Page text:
Flat Earth photo by Antti Savolainen

In October 2020, you announced that you have to cancel the tour in Germany and UK due to the pandemic. Is there any sign of making it happen, at some point, maybe next year?

UK remains a bit of a mystery, partly due to Brexit making things even more unpredictable. As soon as we hear some positive news from there, we will reschedule the London show with hopefully a handful of others around the UK.

On the other hand, last year you played in Helsinki „On the Rocks“ on the 27th of September. What was the audience’s response?

This was right in the middle of the pandemic, and I gotta tell you it was weird. The show itself was great, probably our best performance yet, and it was quite obvious that people knew it’s ‘enjoy now, worry later’ type of a situation. We all had already practiced this lock down way of life for some months and then playing a show, although for a lesser capacity, but without any actual restrictions in the audience, felt just wrong to me. I entered the venue thinking that it just needs to be done. Returning hugs from friends and strangers semi casually, but feeling really awkward about it sums up the whole experience. I was confused, perplexed and even sad about the whole thing. And for me it was clear that this is definitely not the way to go. And then a couple of days later everything got shut down.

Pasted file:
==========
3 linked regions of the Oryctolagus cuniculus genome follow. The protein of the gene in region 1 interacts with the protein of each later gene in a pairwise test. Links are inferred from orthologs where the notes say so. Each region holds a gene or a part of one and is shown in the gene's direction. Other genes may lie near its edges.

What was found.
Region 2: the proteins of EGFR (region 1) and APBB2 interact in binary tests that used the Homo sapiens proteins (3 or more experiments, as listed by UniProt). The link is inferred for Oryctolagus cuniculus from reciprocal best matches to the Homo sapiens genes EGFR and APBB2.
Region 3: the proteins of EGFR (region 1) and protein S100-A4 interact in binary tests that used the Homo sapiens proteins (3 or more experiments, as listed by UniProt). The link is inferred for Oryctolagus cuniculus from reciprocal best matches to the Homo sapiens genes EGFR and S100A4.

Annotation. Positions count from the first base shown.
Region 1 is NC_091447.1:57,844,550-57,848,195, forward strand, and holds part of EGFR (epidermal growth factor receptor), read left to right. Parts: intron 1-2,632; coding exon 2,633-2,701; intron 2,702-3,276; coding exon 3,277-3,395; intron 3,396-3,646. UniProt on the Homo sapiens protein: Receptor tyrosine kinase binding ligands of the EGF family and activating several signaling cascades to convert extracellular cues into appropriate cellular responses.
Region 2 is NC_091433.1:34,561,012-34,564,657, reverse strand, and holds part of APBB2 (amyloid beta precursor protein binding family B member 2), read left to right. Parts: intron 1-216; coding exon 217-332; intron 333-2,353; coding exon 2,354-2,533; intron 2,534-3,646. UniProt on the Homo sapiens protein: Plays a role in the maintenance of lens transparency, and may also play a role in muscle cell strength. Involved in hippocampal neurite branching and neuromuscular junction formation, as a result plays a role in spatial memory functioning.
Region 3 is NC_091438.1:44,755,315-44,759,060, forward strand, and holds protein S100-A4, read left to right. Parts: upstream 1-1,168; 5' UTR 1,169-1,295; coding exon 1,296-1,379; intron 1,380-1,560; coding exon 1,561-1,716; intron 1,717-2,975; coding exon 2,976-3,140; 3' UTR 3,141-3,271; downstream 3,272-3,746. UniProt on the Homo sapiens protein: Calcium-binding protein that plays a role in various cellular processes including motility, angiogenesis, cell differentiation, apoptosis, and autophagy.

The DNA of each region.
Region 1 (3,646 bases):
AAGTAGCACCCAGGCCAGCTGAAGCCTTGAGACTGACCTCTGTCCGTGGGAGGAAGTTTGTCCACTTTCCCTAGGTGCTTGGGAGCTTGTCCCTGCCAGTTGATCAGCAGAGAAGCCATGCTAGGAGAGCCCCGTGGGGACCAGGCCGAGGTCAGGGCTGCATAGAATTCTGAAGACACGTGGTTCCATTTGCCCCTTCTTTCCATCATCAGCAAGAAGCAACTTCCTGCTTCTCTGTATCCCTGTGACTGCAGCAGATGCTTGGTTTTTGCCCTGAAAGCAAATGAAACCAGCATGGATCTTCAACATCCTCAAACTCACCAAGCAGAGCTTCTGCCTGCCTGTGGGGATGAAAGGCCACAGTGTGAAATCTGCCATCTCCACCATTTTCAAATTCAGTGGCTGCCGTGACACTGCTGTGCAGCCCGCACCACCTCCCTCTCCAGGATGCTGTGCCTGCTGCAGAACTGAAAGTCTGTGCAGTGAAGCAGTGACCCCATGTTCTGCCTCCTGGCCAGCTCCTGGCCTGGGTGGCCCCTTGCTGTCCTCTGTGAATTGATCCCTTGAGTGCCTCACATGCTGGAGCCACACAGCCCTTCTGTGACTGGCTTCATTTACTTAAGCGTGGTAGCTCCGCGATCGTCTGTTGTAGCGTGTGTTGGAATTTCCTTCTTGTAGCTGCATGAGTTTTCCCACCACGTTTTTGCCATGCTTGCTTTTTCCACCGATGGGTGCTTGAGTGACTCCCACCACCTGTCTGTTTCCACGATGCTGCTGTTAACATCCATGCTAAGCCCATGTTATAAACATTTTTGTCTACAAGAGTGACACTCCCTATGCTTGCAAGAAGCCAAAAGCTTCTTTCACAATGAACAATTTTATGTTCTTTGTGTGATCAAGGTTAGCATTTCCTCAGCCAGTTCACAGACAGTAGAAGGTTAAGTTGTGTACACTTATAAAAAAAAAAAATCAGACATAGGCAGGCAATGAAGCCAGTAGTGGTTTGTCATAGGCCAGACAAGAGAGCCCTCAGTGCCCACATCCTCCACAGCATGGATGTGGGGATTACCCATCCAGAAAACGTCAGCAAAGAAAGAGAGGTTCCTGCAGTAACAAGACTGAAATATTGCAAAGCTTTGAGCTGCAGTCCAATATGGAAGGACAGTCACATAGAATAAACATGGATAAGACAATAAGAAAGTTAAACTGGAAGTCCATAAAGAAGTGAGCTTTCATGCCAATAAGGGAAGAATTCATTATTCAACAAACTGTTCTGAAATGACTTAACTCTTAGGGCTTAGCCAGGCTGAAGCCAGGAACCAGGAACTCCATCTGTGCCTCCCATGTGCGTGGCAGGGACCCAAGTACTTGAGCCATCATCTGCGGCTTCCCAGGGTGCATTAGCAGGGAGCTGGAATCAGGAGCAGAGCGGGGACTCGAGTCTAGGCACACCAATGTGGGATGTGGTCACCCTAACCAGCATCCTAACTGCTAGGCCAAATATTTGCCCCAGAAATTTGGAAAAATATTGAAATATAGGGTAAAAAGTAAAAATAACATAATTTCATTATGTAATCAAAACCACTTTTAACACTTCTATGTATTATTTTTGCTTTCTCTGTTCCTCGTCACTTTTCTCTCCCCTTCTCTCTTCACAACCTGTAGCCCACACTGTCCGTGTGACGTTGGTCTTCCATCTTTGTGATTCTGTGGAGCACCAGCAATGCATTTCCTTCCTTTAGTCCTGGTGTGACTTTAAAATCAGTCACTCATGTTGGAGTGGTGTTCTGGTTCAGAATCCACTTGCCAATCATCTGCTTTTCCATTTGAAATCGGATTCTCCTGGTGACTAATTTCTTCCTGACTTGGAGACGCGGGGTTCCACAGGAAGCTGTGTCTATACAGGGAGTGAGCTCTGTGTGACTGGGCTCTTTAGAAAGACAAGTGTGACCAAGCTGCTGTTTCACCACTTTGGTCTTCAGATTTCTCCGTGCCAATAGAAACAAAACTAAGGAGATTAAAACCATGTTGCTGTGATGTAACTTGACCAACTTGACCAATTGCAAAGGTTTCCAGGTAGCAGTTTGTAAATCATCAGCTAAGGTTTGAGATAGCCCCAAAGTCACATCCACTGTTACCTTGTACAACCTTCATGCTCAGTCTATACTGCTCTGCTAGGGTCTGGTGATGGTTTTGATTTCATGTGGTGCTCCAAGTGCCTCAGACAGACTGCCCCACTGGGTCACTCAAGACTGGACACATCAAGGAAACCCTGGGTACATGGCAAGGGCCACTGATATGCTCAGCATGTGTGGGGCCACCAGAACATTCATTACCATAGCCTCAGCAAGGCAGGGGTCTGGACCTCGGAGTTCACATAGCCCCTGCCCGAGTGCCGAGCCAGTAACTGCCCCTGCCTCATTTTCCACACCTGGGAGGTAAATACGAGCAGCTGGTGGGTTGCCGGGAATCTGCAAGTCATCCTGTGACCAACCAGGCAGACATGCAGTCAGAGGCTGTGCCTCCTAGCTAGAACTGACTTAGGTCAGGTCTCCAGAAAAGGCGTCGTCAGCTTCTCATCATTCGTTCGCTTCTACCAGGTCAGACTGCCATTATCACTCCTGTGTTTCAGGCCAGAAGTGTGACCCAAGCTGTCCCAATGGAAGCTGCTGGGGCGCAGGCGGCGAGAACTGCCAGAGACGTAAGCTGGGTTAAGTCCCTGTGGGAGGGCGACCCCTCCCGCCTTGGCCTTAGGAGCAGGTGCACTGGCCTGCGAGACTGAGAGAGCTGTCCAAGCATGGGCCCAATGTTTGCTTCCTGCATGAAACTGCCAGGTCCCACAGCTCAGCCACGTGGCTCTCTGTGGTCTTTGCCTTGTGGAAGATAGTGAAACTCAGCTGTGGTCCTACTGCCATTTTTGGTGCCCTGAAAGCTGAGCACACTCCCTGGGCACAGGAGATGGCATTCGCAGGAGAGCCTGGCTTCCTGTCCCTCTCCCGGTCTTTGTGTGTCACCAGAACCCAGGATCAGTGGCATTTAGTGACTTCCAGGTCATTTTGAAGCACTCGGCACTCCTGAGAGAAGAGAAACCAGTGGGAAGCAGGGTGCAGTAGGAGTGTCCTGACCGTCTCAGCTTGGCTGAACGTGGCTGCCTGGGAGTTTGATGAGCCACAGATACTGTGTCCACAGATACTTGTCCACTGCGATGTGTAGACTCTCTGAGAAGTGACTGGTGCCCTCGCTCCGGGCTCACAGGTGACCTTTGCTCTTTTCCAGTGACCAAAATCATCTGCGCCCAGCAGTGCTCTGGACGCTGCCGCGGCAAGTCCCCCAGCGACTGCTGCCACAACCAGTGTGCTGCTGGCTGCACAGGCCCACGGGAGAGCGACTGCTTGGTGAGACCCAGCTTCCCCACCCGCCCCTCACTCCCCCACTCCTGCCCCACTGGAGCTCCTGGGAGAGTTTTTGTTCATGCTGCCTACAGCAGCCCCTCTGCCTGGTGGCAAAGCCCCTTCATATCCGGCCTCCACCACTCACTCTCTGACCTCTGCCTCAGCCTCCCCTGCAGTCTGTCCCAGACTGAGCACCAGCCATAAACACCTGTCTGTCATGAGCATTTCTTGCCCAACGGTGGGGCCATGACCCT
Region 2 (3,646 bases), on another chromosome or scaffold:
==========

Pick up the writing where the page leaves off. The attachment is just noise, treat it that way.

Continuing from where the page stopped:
It seems that online concerts can’t replace the bond that bands make with the audience. Could you try to describe the feeling of being on the stage in front of people? Do you miss it, and how do you feel about the whole situation?

To be honest I think I’m more of a studio geek myself. I love performing, but it’s so nerve wrecking as a singer; you are constantly worried about your voice and whether you can pull rabbits out of your hat during breaks between songs. I hate making compromises when I sing, but I’ve written melodies that require my voice in its absolute best condition, and that is not easily achieved in a live show environment. And when I finally enter a good flow during a concert it’s usually time to wrap it up, but I was just getting started! No, but really, as an artist you need that live experience to validate your being. To know and feel that it is all really worth all the efforts and sacrifices. I playing live and I wanna get so much better at it.

Anttoni Pikkarainen photo by Niko Hill